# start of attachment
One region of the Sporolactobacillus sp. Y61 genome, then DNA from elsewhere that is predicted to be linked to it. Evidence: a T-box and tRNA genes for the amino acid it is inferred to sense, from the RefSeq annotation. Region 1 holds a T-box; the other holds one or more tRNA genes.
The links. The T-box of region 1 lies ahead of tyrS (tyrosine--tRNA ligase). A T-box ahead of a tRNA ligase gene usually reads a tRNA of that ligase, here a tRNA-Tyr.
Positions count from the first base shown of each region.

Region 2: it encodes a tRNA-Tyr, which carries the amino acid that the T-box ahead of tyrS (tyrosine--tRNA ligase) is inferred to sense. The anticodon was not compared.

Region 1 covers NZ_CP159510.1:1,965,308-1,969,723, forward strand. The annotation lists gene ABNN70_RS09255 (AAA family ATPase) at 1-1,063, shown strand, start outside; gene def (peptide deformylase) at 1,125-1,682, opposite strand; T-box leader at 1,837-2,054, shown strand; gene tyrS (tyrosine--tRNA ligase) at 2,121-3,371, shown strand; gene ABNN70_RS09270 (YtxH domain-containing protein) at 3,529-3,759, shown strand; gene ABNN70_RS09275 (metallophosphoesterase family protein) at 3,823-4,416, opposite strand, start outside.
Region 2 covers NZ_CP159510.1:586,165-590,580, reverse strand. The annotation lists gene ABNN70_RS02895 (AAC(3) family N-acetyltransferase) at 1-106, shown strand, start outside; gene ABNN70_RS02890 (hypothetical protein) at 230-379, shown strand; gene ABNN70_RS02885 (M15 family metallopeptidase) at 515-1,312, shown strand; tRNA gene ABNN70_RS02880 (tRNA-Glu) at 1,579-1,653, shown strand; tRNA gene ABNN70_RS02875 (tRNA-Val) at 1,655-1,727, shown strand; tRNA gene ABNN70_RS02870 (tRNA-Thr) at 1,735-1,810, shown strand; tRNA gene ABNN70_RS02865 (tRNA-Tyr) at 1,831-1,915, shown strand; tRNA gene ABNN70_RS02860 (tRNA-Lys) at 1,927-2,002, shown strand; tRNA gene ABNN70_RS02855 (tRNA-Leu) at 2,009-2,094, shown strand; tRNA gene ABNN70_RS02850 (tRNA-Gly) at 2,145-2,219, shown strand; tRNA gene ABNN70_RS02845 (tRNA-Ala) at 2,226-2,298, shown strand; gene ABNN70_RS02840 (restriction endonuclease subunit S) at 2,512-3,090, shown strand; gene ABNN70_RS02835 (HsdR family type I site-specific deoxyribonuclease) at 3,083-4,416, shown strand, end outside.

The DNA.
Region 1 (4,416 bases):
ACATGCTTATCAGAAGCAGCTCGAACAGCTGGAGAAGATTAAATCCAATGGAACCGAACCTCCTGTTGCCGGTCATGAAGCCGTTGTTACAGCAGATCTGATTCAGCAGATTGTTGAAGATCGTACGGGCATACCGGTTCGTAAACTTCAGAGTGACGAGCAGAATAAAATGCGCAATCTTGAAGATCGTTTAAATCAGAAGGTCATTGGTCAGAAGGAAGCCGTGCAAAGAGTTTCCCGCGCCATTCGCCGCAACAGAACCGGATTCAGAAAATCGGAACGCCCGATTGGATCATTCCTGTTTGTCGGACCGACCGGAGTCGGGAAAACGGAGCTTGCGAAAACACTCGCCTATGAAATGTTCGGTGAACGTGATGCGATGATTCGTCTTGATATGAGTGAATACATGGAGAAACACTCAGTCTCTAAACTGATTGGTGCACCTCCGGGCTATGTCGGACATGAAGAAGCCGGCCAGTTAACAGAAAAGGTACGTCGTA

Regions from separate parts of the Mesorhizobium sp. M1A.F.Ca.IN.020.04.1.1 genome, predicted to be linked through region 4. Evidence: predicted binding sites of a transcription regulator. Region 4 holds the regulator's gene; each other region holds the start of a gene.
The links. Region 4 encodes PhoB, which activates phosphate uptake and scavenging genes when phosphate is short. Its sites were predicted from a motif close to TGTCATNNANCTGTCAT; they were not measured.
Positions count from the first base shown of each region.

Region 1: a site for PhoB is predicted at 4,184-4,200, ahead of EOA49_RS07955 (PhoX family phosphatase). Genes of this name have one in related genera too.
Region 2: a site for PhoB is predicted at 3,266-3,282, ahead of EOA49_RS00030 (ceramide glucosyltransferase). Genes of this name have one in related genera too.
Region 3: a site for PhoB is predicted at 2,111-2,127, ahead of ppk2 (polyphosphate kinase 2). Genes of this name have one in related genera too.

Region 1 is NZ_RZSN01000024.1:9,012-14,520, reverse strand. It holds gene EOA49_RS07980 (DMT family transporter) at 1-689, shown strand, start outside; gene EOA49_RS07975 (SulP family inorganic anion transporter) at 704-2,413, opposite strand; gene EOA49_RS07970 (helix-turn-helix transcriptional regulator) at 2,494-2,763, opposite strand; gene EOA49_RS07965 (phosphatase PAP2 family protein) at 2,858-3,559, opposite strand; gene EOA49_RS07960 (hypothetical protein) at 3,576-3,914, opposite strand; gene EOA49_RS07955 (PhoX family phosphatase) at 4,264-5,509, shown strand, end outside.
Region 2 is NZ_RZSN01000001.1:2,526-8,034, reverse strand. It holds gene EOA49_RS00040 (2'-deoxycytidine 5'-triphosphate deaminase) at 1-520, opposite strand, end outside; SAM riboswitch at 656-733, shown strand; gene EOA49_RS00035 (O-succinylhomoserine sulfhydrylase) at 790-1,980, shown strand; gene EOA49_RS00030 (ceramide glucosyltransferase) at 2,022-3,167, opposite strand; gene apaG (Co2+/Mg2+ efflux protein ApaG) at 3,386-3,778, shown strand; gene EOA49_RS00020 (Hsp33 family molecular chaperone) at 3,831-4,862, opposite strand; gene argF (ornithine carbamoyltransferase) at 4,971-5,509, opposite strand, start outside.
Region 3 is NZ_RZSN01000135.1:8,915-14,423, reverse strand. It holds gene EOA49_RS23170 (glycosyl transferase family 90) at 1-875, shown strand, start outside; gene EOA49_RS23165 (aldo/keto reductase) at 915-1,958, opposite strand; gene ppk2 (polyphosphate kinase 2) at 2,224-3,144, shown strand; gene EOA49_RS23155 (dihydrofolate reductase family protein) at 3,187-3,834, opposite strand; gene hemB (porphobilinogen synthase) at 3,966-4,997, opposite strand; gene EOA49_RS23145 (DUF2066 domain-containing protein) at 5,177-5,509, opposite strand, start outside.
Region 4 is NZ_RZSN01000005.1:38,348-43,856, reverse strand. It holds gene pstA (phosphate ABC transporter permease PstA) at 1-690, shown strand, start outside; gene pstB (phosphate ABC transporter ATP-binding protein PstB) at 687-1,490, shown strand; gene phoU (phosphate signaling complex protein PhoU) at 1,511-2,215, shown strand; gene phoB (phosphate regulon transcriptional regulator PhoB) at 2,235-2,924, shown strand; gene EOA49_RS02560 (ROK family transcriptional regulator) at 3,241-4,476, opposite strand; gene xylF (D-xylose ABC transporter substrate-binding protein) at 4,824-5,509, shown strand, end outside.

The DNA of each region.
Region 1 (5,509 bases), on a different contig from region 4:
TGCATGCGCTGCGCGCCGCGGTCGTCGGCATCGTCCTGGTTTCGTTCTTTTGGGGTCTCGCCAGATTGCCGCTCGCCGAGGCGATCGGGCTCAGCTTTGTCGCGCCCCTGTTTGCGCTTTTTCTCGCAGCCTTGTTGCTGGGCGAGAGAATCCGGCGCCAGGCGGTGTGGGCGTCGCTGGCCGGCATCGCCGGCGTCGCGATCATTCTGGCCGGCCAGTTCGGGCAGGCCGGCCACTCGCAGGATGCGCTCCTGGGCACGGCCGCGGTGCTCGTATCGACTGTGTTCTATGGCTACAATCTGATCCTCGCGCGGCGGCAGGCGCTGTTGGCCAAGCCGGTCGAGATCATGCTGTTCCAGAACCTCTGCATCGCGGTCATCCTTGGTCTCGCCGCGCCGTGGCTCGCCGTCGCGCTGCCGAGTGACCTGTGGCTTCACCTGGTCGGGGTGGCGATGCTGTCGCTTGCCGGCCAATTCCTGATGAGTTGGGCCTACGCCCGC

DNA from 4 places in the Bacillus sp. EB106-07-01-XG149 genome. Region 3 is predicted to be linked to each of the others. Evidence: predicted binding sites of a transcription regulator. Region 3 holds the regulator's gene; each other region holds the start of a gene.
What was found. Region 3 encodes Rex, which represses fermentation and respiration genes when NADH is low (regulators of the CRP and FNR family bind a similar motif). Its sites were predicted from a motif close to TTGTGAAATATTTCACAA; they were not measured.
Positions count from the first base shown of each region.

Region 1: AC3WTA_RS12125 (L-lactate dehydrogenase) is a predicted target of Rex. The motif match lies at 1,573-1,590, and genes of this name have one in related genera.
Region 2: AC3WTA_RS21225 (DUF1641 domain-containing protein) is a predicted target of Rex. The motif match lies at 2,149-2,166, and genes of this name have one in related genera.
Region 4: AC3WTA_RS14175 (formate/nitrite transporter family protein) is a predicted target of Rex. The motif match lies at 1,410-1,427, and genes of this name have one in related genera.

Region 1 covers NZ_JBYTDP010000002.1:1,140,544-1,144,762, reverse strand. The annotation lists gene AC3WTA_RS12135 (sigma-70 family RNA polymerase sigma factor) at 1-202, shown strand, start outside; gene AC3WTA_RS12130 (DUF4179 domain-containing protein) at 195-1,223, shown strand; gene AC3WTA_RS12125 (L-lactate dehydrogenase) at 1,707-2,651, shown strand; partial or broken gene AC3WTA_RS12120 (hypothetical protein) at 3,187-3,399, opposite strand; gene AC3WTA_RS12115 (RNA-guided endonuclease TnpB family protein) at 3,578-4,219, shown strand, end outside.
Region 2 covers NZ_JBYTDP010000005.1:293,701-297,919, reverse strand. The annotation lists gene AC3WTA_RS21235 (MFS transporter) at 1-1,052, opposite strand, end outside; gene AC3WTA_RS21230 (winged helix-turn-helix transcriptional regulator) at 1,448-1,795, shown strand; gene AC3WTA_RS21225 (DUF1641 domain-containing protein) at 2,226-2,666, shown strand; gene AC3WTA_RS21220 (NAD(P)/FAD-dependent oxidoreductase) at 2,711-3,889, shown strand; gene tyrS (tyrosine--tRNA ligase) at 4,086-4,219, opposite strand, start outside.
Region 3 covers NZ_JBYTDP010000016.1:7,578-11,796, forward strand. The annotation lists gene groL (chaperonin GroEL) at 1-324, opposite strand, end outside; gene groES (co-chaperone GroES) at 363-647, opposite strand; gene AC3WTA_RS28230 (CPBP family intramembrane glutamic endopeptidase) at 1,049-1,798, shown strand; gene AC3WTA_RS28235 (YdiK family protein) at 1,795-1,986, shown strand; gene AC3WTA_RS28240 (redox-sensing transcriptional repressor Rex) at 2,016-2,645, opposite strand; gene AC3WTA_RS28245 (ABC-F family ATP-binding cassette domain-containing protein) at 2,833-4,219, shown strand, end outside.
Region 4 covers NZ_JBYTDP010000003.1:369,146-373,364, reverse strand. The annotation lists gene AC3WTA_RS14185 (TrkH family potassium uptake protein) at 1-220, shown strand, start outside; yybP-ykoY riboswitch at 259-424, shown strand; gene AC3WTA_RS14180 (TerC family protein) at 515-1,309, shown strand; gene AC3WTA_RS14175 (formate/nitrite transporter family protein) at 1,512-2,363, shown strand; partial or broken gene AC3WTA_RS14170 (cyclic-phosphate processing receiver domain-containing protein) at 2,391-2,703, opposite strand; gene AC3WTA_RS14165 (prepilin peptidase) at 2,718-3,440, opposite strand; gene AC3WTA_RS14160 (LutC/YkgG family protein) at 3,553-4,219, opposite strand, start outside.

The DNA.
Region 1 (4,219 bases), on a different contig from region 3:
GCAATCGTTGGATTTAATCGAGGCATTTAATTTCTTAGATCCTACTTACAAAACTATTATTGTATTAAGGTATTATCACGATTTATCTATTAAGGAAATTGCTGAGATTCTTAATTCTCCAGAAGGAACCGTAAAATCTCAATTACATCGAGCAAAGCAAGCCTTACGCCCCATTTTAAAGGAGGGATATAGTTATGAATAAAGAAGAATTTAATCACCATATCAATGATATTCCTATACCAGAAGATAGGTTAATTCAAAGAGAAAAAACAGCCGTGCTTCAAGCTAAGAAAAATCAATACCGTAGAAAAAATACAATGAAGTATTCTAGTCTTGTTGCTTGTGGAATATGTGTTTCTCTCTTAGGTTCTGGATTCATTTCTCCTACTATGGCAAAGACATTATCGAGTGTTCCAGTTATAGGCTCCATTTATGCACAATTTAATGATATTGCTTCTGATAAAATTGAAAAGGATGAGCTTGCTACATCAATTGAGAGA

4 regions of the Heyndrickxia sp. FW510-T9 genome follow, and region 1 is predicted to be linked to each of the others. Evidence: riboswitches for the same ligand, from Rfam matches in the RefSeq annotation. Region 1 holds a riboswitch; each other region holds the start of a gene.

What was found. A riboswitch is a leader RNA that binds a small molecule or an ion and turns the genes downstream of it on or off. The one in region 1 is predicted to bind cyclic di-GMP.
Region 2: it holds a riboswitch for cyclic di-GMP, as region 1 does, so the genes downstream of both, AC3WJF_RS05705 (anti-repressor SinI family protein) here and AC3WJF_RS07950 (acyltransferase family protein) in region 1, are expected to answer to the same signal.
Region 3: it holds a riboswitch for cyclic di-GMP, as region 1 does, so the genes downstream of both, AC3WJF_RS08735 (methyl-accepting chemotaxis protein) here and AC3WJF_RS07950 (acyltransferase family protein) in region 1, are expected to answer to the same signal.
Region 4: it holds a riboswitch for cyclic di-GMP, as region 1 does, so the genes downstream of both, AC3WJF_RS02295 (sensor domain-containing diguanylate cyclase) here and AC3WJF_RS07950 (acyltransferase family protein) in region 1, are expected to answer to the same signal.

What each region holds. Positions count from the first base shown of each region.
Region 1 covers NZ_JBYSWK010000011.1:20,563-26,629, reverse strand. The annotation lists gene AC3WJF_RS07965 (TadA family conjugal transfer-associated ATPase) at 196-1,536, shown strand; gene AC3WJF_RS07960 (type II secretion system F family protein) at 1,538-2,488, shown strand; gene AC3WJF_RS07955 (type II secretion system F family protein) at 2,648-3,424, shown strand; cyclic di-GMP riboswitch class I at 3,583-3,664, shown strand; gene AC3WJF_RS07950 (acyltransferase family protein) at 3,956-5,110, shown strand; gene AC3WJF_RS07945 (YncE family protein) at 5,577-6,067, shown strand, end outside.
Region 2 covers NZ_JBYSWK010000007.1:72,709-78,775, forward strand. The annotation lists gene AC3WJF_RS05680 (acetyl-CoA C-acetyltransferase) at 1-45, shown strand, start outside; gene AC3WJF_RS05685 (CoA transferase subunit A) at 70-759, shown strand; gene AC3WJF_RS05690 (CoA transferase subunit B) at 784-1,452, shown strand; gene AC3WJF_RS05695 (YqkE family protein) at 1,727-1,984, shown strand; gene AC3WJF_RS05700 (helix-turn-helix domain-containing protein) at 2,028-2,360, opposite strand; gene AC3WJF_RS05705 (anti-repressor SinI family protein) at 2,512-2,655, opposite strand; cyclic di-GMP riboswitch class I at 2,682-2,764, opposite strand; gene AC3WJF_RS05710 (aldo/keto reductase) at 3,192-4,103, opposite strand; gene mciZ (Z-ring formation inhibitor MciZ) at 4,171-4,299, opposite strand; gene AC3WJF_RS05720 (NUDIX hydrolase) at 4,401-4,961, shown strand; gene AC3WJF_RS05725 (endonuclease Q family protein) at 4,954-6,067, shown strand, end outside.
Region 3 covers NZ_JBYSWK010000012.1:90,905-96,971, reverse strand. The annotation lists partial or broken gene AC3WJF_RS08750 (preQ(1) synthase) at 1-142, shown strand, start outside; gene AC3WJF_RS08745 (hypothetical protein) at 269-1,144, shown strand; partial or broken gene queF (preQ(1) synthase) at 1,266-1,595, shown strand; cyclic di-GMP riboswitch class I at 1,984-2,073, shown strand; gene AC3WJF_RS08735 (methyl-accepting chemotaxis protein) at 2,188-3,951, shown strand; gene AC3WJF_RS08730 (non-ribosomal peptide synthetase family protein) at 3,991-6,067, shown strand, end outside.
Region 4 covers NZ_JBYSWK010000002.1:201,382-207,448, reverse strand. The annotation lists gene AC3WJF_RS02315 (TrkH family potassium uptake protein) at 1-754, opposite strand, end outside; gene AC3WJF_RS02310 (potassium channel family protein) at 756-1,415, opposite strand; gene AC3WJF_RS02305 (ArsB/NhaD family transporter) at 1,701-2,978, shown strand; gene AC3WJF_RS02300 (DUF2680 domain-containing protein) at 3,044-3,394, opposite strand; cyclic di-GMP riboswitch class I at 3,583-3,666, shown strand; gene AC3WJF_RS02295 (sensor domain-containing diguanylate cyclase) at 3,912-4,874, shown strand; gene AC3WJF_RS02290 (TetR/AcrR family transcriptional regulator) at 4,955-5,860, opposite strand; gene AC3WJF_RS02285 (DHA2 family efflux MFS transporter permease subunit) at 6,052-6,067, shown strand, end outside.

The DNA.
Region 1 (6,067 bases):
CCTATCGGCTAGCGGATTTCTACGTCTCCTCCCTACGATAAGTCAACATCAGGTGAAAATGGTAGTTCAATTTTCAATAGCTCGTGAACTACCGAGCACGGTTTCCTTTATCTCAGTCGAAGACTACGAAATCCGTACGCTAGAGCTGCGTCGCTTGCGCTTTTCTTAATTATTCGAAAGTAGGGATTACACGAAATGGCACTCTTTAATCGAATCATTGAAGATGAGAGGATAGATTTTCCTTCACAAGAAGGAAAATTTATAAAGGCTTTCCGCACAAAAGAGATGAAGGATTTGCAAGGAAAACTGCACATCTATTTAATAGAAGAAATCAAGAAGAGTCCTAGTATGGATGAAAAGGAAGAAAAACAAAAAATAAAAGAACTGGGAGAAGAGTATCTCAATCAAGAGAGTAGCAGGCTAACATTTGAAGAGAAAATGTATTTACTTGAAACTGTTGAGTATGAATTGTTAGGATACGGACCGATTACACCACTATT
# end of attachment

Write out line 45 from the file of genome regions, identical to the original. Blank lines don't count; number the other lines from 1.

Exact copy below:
Region 4 covers NZ_JBYSWK010000002.1:201,382-207,448, reverse strand. The annotation lists gene AC3WJF_RS02315 (TrkH family potassium uptake protein) at 1-754, opposite strand, end outside; gene AC3WJF_RS02310 (potassium channel family protein) at 756-1,415, opposite strand; gene AC3WJF_RS02305 (ArsB/NhaD family transporter) at 1,701-2,978, shown strand; gene AC3WJF_RS02300 (DUF2680 domain-containing protein) at 3,044-3,394, opposite strand; cyclic di-GMP riboswitch class I at 3,583-3,666, shown strand; gene AC3WJF_RS02295 (sensor domain-containing diguanylate cyclase) at 3,912-4,874, shown strand; gene AC3WJF_RS02290 (TetR/AcrR family transcriptional regulator) at 4,955-5,860, opposite strand; gene AC3WJF_RS02285 (DHA2 family efflux MFS transporter permease subunit) at 6,052-6,067, shown strand, end outside.